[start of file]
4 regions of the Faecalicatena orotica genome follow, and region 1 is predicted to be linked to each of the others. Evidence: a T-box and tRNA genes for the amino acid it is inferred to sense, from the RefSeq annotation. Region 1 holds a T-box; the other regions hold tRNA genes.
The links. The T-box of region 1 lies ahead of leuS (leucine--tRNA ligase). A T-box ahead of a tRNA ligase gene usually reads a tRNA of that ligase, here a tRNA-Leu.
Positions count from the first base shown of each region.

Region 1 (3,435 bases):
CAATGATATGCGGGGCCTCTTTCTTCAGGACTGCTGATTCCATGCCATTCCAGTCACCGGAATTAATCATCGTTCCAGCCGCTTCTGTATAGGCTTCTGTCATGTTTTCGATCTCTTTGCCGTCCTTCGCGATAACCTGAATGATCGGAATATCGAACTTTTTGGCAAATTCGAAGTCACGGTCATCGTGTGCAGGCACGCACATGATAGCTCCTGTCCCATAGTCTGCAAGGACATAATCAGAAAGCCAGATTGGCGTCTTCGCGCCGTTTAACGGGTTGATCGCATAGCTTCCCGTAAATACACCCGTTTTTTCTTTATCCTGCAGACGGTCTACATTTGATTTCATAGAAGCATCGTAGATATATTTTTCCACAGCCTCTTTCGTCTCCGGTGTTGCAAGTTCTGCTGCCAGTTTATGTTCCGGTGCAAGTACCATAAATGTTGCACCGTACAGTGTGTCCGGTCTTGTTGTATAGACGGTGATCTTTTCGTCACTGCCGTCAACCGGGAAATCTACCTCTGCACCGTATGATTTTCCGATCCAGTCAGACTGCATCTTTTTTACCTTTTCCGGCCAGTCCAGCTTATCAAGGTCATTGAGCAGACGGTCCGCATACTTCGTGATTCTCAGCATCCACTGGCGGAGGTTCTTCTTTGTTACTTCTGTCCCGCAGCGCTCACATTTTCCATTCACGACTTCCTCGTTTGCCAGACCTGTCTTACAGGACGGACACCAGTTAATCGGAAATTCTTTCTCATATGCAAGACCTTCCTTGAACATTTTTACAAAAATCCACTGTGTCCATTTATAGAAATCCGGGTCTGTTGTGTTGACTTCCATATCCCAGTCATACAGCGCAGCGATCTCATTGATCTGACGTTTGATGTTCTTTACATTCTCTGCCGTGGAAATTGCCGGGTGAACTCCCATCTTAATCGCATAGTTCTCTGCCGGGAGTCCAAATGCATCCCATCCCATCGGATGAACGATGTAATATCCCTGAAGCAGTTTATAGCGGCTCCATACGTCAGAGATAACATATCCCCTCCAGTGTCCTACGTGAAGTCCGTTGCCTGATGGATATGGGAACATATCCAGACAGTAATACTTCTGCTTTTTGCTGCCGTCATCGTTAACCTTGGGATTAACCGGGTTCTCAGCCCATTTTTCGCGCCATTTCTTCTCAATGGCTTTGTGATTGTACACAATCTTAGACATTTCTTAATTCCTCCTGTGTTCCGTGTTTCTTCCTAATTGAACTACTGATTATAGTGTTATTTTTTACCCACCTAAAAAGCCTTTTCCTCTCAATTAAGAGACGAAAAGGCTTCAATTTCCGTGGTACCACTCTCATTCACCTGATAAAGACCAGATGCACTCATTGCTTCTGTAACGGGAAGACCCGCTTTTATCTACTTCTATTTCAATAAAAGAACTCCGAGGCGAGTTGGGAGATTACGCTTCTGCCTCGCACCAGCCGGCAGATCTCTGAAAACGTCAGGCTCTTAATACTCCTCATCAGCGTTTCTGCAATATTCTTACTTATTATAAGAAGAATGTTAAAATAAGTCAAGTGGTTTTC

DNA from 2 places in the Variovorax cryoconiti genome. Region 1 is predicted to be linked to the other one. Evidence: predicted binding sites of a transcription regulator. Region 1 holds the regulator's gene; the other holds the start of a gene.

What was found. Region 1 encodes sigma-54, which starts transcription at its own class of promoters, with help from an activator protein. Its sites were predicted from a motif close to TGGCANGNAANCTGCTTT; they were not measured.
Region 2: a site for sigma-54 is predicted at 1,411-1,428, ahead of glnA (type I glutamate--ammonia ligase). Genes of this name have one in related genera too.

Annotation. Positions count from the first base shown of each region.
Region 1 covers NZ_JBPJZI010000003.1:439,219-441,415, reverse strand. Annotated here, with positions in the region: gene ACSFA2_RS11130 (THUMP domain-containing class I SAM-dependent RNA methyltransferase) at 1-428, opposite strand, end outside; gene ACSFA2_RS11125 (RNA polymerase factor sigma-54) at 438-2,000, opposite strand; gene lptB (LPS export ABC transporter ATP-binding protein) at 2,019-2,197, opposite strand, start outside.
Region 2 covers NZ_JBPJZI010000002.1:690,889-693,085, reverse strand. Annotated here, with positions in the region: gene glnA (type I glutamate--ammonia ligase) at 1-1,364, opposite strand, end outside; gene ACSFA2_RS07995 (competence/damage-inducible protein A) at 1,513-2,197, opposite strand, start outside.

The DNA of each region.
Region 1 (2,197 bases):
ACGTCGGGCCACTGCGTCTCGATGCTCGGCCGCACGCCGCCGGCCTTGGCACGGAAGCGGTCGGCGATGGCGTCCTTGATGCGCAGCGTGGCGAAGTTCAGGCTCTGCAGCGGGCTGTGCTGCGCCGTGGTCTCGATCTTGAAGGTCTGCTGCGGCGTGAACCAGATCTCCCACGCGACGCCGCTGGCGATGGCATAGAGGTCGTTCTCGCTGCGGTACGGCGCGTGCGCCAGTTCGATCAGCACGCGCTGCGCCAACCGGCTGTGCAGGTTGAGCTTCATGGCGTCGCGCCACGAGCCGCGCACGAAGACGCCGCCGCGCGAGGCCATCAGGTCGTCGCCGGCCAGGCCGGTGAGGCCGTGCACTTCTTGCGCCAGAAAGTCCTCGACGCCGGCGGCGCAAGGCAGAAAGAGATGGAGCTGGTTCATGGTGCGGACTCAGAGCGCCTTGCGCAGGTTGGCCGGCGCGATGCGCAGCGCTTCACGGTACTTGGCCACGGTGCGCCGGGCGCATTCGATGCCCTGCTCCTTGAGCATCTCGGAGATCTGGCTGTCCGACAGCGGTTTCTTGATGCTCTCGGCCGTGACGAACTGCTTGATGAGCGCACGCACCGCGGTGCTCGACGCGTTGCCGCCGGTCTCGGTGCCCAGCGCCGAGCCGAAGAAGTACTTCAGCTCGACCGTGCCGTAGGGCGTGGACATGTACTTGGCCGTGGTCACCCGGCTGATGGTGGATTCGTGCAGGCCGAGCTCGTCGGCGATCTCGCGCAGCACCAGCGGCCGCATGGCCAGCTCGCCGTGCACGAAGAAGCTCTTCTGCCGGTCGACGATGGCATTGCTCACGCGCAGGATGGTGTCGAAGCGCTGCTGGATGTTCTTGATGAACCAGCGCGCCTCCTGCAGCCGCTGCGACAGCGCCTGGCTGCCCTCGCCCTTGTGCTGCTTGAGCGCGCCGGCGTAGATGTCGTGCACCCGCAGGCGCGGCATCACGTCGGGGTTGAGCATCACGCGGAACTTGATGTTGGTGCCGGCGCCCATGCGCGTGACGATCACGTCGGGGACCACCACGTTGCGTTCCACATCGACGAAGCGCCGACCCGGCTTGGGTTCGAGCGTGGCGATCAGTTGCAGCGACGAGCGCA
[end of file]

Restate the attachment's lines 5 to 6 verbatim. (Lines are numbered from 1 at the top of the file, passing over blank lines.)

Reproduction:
CAATGATATGCGGGGCCTCTTTCTTCAGGACTGCTGATTCCATGCCATTCCAGTCACCGGAATTAATCATCGTTCCAGCCGCTTCTGTATAGGCTTCTGTCATGTTTTCGATCTCTTTGCCGTCCTTCGCGATAACCTGAATGATCGGAATATCGAACTTTTTGGCAAATTCGAAGTCACGGTCATCGTGTGCAGGCACGCACATGATAGCTCCTGTCCCATAGTCTGCAAGGACATAATCAGAAAGCCAGATTGGCGTCTTCGCGCCGTTTAACGGGTTGATCGCATAGCTTCCCGTAAATACACCCGTTTTTTCTTTATCCTGCAGACGGTCTACATTTGATTTCATAGAAGCATCGTAGATATATTTTTCCACAGCCTCTTTCGTCTCCGGTGTTGCAAGTTCTGCTGCCAGTTTATGTTCCGGTGCAAGTACCATAAATGTTGCACCGTACAGTGTGTCCGGTCTTGTTGTATAGACGGTGATCTTTTCGTCACTGCCGTCAACCGGGAAATCTACCTCTGCACCGTATGATTTTCCGATCCAGTCAGACTGCATCTTTTTTACCTTTTCCGGCCAGTCCAGCTTATCAAGGTCATTGAGCAGACGGTCCGCATACTTCGTGATTCTCAGCATCCACTGGCGGAGGTTCTTCTTTGTTACTTCTGTCCCGCAGCGCTCACATTTTCCATTCACGACTTCCTCGTTTGCCAGACCTGTCTTACAGGACGGACACCAGTTAATCGGAAATTCTTTCTCATATGCAAGACCTTCCTTGAACATTTTTACAAAAATCCACTGTGTCCATTTATAGAAATCCGGGTCTGTTGTGTTGACTTCCATATCCCAGTCATACAGCGCAGCGATCTCATTGATCTGACGTTTGATGTTCTTTACATTCTCTGCCGTGGAAATTGCCGGGTGAACTCCCATCTTAATCGCATAGTTCTCTGCCGGGAGTCCAAATGCATCCCATCCCATCGGATGAACGATGTAATATCCCTGAAGCAGTTTATAGCGGCTCCATACGTCAGAGATAACATATCCCCTCCAGTGTCCTACGTGAAGTCCGTTGCCTGATGGATATGGGAACATATCCAGACAGTAATACTTCTGCTTTTTGCTGCCGTCATCGTTAACCTTGGGATTAACCGGGTTCTCAGCCCATTTTTCGCGCCATTTCTTCTCAATGGCTTTGTGATTGTACACAATCTTAGACATTTCTTAATTCCTCCTGTGTTCCGTGTTTCTTCCTAATTGAACTACTGATTATAGTGTTATTTTTTACCCACCTAAAAAGCCTTTTCCTCTCAATTAAGAGACGAAAAGGCTTCAATTTCCGTGGTACCACTCTCATTCACCTGATAAAGACCAGATGCACTCATTGCTTCTGTAACGGGAAGACCCGCTTTTATCTACTTCTATTTCAATAAAAGAACTCCGAGGCGAGTTGGGAGATTACGCTTCTGCCTCGCACCAGCCGGCAGATCTCTGAAAACGTCAGGCTCTTAATACTCCTCATCAGCGTTTCTGCAATATTCTTACTTATTATAAGAAGAATGTTAAAATAAGTCAAGTGGTTTTC

DNA from 2 places in the Variovorax cryoconiti genome. Region 1 is predicted to be linked to the other one. Evidence: predicted binding sites of a transcription regulator. Region 1 holds the regulator's gene; the other holds the start of a gene.